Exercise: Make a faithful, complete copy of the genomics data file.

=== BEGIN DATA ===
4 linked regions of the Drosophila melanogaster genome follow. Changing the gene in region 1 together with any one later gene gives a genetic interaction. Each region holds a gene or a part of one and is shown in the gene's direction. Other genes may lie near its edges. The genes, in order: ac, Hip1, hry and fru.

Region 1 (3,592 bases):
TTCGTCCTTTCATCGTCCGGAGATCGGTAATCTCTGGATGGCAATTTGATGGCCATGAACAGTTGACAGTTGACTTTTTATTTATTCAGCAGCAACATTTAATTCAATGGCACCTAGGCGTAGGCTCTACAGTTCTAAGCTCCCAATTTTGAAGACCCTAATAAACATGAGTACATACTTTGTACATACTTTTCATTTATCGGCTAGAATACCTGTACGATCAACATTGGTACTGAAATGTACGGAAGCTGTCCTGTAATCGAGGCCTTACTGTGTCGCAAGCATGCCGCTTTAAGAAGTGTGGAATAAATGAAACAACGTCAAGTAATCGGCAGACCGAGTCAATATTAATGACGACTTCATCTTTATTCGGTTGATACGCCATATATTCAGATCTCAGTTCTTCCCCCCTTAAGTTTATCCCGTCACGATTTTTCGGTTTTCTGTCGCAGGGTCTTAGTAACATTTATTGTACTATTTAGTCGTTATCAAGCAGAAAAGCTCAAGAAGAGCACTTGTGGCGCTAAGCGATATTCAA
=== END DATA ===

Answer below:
4 linked regions of the Drosophila melanogaster genome follow. Changing the gene in region 1 together with any one later gene gives a genetic interaction. Each region holds a gene or a part of one and is shown in the gene's direction. Other genes may lie near its edges. The genes, in order: ac, Hip1, hry and fru.

Region 1 (3,592 bases):
TTCGTCCTTTCATCGTCCGGAGATCGGTAATCTCTGGATGGCAATTTGATGGCCATGAACAGTTGACAGTTGACTTTTTATTTATTCAGCAGCAACATTTAATTCAATGGCACCTAGGCGTAGGCTCTACAGTTCTAAGCTCCCAATTTTGAAGACCCTAATAAACATGAGTACATACTTTGTACATACTTTTCATTTATCGGCTAGAATACCTGTACGATCAACATTGGTACTGAAATGTACGGAAGCTGTCCTGTAATCGAGGCCTTACTGTGTCGCAAGCATGCCGCTTTAAGAAGTGTGGAATAAATGAAACAACGTCAAGTAATCGGCAGACCGAGTCAATATTAATGACGACTTCATCTTTATTCGGTTGATACGCCATATATTCAGATCTCAGTTCTTCCCCCCTTAAGTTTATCCCGTCACGATTTTTCGGTTTTCTGTCGCAGGGTCTTAGTAACATTTATTGTACTATTTAGTCGTTATCAAGCAGAAAAGCTCAAGAAGAGCACTTGTGGCGCTAAGCGATATTCAA